Most asbestos materials in domestic properties are quite safe and should be left alone unless the material is likely to be disturbed by refurbishment work to the property.
What not to do!
Don't take the word of a 'helpful' builder, plumber, friends mate, neighbours cat etc, asbestos is such a huge subject and the risk of exposure is not worth relying on the word of someone with very limited knowledge of it.
Don't let anyone tell you its the 'safe' sort when its not, AIB is AIB and Cement is Cement, if disturbed, one (AIB) will give you heavy dose of lethal fibres the other (cement) will not. If the material is in the way of building or refurbishment work there is more chance of you being told it's ok, just so the work can continue. Stand your ground and get it checked out by someone who knows what they are talking about, it usually doesn't cost anything and you could save yourself a lot of grief later!.
We carry out single asbestos sampling and full domestic asbestos surveys, giving the full material risk assessments based on the same parameters (material information) as the commercial and industrial surveys, explaining the risk for each material and recommendations for management and risk reduction. If asbestos removal is required we can provide an honest and accurate cost for removal based on the current regulations.
Many domestic asbestos materials can be removed with modest control measures because of the nature of the material (low friability), honesty is the key here, as a rough guide, cost can be associated with friability (ability to release fibres) low friability (not many fibres released) = low cost, high friability (many fibres released) = higher cost.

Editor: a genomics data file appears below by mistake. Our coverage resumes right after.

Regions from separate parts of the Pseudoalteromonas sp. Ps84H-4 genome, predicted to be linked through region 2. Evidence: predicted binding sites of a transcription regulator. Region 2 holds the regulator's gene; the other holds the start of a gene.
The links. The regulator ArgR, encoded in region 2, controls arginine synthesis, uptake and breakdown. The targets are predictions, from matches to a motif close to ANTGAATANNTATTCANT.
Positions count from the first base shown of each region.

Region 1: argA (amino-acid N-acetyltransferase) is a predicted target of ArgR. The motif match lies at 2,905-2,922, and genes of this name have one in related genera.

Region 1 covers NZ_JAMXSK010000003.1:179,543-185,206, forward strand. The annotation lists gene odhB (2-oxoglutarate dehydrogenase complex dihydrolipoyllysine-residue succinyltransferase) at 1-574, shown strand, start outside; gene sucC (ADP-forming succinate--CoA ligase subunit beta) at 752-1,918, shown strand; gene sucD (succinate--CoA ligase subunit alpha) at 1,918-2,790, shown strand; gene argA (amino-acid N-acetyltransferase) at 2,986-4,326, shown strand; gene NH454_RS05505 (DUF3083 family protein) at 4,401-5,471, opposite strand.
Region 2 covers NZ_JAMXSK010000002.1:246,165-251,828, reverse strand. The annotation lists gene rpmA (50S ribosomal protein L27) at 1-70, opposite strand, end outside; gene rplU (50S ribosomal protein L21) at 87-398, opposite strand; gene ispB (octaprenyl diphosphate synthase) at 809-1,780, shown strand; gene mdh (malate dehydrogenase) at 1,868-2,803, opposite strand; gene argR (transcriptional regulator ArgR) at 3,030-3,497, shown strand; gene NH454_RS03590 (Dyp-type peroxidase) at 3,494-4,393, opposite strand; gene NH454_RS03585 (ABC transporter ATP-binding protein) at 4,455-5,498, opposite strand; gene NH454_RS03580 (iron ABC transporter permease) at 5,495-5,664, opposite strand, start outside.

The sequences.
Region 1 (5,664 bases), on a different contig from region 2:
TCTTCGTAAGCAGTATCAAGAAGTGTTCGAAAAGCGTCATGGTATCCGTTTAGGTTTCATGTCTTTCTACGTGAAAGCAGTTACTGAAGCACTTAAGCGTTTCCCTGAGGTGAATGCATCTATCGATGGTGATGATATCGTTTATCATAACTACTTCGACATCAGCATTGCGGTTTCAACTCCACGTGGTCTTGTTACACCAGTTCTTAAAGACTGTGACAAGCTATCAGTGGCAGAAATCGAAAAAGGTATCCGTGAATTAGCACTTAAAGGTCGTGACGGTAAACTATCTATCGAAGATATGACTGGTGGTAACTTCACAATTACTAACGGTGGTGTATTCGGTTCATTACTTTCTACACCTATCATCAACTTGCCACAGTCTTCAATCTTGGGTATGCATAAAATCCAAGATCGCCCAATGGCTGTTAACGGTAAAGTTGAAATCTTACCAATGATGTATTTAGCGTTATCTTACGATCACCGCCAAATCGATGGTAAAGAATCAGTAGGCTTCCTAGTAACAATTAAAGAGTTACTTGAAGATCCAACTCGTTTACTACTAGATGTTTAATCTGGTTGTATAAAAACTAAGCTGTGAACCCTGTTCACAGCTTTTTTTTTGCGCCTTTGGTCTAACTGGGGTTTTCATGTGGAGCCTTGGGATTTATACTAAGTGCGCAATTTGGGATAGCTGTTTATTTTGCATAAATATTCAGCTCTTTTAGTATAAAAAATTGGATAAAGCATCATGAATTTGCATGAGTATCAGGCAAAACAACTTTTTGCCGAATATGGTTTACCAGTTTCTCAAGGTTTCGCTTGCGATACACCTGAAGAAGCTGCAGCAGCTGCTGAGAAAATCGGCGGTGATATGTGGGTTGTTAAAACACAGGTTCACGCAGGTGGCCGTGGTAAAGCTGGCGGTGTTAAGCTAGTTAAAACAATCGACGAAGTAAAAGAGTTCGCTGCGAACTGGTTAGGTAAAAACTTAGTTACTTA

What To Do
Having asbestos removed from a property, just because it is asbestos, is fairly common and quiet understandable because asbestos is an emotive subject and because of the common knowledge as to the health risks associated with the material. It is difficult to explain to people that removing the material actually creates more risk than is necessary, because it is planned disturbance and unless the very strict control measures are in place to contain the airborne fibres, exposure and invisible contamination could result.
The Real Risks
It is sometimes difficult to convey to people that most asbestos materials in houses are extremely low risk, like floor tiles and cement sheeting, the fibres are so tightly trapped in the material than even when broken the material is not going to release much.
On the other side of the coin we have AIB and Artex (textured ceilings etc) although Artex has a low asbestos content the most common method of removal is scraping which is very bad for asbestos materials because the act of removing thin layers of dry asbestos material increases the amount of fibres released with each scrape.
There are many other methods for removal that would reduce the risk to a more acceptable level or we would recommend over-boarding, skimming or removal of the whole ceiling rather than just the surface coating. AIB contains 30-40% Brown (Amosite) asbestos and when broken can release a huge amount of asbestos fibres, we always recommend that it is left alone wherever possible and should only be removed under strictly controlled conditions, this is where an honest appraisal will be of great benefit if a confirmation sample is required.
Domestic asbestos materials are not strictly governed by the regulations, its down to the individual to determine, which 'expert' to use, how safe they want to be and how much they want to spend on being safe.
It only takes a phone call to get the right answers
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Even if you don't know anything about asbestos in houses, there is usually no need to worry, get a proper assessment now for safety and peace of mind.
01843 592243 / Mob 07712068424